Winning Photograph: Infection in Focus – CEIDR’s Photography Competition

We’re delighted to share that our very own Dr Yuri Diaz-Fernandez, NBIC Research Fellow and Research Coordinator of the Open Innovation Hub for Antimicrobial Surfaces (OPIHAS) at the University of Liverpool, was the winner of CEIDR’s (CENTRE OF EXCELLENCE IN INFECTIOUS DISEASES RESEARCH) Infection in Focus Photography Competition.


The call stated:

CEIDR invites you to inspire with one snap that communicates your research. We are seeking original photographs that tell a story about the research into infection being undertaken across the University of Liverpool and Liverpool School of Tropical Medicine.

Pictures can tell a thousand words and will help us in our mission to develop partnerships with industry in the rapid translation of infectious diseases research, with a primary focus to combat the threats of resistance to public health across the globe.

The winning photograph:

See the winning entry below. It was selected among other scientific images related to infection research and the prize was announced at the CEIDR Innovations Industry Symposium on 23rd January 2020.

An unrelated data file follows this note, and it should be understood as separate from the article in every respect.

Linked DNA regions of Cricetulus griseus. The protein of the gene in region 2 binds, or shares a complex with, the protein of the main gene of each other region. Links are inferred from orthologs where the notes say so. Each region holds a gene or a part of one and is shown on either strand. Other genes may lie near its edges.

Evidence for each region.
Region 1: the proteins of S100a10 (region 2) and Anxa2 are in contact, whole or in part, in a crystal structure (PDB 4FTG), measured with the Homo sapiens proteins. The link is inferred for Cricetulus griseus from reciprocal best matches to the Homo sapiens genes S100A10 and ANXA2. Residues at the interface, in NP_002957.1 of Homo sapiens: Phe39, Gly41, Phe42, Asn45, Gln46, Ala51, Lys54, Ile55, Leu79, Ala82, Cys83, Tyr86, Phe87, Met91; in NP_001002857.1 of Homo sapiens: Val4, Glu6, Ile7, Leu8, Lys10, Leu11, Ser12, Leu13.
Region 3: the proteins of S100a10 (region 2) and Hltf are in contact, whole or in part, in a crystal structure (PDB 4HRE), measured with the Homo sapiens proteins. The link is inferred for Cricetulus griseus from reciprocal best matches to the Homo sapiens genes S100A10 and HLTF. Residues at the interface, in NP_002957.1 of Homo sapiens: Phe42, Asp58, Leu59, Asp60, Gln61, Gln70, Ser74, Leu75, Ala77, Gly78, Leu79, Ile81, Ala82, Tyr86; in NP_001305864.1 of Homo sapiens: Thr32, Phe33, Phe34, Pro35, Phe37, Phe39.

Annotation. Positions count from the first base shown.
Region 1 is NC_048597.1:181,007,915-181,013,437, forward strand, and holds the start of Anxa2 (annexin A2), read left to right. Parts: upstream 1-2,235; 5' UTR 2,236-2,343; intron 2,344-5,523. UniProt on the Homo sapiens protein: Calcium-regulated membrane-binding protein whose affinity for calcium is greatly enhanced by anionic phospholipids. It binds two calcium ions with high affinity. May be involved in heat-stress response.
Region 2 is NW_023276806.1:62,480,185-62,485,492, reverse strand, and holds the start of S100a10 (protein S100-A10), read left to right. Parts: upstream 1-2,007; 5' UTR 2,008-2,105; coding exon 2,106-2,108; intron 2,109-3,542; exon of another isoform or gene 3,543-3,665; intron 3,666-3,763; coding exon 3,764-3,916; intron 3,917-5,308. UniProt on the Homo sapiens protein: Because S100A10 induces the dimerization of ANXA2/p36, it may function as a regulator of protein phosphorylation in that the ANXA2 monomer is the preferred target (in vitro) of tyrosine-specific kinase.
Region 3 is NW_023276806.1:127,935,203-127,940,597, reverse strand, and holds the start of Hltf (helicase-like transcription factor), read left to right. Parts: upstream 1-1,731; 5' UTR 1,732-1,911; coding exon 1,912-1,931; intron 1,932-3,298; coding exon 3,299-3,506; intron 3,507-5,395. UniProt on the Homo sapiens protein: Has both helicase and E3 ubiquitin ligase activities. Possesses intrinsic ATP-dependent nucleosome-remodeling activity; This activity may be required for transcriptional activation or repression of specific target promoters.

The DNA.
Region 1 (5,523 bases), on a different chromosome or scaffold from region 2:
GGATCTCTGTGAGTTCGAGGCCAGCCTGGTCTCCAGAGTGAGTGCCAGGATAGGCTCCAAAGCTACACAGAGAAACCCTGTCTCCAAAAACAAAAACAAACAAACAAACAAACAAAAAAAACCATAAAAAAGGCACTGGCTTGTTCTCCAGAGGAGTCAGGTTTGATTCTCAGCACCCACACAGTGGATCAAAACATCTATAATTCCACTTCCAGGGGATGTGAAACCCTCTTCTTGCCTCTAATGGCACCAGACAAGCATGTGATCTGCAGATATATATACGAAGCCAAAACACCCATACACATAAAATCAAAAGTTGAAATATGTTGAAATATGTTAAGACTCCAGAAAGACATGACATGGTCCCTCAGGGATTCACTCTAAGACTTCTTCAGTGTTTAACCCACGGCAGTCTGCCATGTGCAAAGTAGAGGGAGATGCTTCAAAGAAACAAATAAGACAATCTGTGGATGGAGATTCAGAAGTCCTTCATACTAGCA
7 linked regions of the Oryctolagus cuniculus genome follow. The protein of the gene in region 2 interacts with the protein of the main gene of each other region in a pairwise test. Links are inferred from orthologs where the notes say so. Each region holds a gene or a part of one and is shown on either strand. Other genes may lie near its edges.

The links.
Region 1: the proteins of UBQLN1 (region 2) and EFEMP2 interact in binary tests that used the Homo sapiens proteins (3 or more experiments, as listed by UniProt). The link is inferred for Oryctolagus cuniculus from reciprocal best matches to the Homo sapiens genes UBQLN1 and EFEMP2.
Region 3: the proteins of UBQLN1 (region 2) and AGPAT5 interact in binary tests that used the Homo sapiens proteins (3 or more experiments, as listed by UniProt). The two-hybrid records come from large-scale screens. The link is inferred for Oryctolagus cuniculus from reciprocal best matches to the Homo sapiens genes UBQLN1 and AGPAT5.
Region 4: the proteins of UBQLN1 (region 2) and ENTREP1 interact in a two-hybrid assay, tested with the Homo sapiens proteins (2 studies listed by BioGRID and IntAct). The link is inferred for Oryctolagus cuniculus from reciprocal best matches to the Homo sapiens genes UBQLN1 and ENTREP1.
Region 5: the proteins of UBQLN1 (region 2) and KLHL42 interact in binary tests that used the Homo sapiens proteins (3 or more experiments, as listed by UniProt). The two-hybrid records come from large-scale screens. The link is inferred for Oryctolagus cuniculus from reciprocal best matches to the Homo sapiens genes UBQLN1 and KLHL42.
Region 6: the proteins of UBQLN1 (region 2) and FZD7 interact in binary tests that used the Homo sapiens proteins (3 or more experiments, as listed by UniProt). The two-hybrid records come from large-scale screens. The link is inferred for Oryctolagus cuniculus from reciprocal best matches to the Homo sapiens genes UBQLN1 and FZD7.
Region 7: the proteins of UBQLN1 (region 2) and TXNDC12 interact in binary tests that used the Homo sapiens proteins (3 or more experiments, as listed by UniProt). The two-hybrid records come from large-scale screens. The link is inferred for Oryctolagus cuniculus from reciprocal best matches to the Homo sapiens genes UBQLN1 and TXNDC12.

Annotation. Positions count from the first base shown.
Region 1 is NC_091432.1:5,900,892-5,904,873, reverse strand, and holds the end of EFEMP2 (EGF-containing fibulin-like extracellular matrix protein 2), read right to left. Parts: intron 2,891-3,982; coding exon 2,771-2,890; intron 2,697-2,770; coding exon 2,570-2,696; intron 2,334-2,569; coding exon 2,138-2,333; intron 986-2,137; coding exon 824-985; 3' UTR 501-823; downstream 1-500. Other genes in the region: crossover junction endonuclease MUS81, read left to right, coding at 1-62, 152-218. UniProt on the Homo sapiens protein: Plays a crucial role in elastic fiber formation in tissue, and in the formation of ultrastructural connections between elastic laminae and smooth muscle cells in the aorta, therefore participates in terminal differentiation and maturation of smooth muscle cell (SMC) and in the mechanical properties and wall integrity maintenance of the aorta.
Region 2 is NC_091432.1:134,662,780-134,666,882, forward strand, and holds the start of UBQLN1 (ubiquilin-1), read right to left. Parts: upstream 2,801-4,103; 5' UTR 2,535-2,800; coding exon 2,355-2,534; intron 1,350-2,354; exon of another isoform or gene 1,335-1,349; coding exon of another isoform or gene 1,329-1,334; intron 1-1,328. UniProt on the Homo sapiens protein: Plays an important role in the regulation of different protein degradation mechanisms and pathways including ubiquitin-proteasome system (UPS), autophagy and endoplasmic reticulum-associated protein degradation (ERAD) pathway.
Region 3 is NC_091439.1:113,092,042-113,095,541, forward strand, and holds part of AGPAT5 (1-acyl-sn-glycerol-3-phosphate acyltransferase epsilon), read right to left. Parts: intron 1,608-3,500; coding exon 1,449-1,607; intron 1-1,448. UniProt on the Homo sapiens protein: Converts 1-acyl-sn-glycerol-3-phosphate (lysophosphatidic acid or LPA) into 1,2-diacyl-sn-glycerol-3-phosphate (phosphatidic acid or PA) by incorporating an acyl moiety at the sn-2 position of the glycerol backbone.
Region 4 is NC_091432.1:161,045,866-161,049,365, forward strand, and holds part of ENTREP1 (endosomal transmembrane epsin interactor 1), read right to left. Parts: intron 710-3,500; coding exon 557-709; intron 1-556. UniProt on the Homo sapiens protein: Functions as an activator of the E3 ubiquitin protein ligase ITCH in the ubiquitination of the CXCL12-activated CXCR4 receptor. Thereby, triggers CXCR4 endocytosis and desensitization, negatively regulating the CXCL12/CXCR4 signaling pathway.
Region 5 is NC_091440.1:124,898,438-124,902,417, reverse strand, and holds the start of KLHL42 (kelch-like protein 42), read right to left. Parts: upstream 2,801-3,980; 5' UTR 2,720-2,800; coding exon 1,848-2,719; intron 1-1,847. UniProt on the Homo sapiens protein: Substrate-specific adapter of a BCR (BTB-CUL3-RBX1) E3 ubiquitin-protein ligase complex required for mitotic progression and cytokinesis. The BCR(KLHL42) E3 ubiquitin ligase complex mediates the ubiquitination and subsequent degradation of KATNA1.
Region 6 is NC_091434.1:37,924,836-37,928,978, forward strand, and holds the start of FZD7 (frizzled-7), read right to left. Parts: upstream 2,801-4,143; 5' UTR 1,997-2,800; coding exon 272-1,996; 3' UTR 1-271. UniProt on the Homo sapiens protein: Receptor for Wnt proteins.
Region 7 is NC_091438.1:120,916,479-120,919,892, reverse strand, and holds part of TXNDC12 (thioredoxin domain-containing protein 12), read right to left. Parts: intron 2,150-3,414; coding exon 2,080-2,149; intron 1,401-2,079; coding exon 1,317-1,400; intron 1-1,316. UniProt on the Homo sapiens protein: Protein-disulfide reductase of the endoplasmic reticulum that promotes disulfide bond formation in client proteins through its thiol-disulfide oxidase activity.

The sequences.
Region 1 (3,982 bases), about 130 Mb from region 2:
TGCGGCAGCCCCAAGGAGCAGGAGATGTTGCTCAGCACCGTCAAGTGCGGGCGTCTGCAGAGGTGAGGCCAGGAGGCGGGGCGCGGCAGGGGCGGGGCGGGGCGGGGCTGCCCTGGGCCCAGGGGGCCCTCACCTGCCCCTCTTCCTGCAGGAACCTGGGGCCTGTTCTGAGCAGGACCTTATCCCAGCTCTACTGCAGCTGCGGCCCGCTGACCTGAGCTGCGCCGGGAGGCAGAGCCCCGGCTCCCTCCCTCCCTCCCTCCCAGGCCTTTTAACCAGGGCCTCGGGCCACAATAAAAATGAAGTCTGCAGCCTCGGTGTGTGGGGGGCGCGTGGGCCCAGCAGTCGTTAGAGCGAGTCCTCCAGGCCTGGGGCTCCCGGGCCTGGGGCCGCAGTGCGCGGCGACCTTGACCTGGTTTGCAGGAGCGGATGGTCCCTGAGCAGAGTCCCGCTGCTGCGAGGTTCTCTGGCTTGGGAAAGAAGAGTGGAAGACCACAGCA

The image is a Scanning Electron Micrograph of bacteria (E. coli) over an array of vertically aligned Silicon nanowires. You can see the edge of the surface and a couple of bacteria falling down, while the others are attached at the top. The nanowires are standing vertically, like trees, therefore the analogy of the photograph title “Bacteria at the edge of a forest”.

These types of surfaces have been investigated by Yuri and his colleague’s for their particular properties to influence bacterial growth by the effect of the topography. Some early work on this topic was published by our team a few years ago:

DOI: 10.1039/C6TB00460A (Paper) J. Mater. Chem. B, 2016, 4, 3104-3112

And they are still working in this area.

Dr Yuri Diaz-Fernandez at the CEIDR Innovations Industry Symposium, 23rd January 2020.
Bacteria at the edge of a forest: Scanning Electron Microscopy image of Escherichia coli cells on vertically aligned silicon nanowire arrays (side view).
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